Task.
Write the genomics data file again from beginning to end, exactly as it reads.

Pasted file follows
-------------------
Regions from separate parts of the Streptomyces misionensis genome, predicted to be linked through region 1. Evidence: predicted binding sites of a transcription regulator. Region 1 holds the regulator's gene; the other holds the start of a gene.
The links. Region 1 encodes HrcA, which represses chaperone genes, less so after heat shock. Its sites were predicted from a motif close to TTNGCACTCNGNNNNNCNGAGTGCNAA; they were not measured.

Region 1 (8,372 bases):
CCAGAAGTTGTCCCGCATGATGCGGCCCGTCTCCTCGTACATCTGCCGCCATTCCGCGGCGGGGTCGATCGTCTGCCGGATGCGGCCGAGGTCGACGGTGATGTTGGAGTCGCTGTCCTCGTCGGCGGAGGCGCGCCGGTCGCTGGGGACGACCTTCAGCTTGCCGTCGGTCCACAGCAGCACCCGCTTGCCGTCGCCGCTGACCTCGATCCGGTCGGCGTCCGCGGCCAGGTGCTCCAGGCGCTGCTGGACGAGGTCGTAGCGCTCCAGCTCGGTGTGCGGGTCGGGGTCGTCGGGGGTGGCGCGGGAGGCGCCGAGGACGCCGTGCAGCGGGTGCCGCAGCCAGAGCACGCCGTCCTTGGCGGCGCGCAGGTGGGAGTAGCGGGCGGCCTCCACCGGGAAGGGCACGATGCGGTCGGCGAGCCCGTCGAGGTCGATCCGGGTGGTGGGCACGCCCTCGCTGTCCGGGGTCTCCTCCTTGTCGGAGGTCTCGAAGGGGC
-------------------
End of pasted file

Regions from separate parts of the Streptomyces misionensis genome, predicted to be linked through region 1. Evidence: predicted binding sites of a transcription regulator. Region 1 holds the regulator's gene; the other holds the start of a gene.
The links. Region 1 encodes HrcA, which represses chaperone genes, less so after heat shock. Its sites were predicted from a motif close to TTNGCACTCNGNNNNNCNGAGTGCNAA; they were not measured.

Region 1 (8,372 bases):
CCAGAAGTTGTCCCGCATGATGCGGCCCGTCTCCTCGTACATCTGCCGCCATTCCGCGGCGGGGTCGATCGTCTGCCGGATGCGGCCGAGGTCGACGGTGATGTTGGAGTCGCTGTCCTCGTCGGCGGAGGCGCGCCGGTCGCTGGGGACGACCTTCAGCTTGCCGTCGGTCCACAGCAGCACCCGCTTGCCGTCGCCGCTGACCTCGATCCGGTCGGCGTCCGCGGCCAGGTGCTCCAGGCGCTGCTGGACGAGGTCGTAGCGCTCCAGCTCGGTGTGCGGGTCGGGGTCGTCGGGGGTGGCGCGGGAGGCGCCGAGGACGCCGTGCAGCGGGTGCCGCAGCCAGAGCACGCCGTCCTTGGCGGCGCGCAGGTGGGAGTAGCGGGCGGCCTCCACCGGGAAGGGCACGATGCGGTCGGCGAGCCCGTCGAGGTCGATCCGGGTGGTGGGCACGCCCTCGCTGTCCGGGGTCTCCTCCTTGTCGGAGGTCTCGAAGGGGC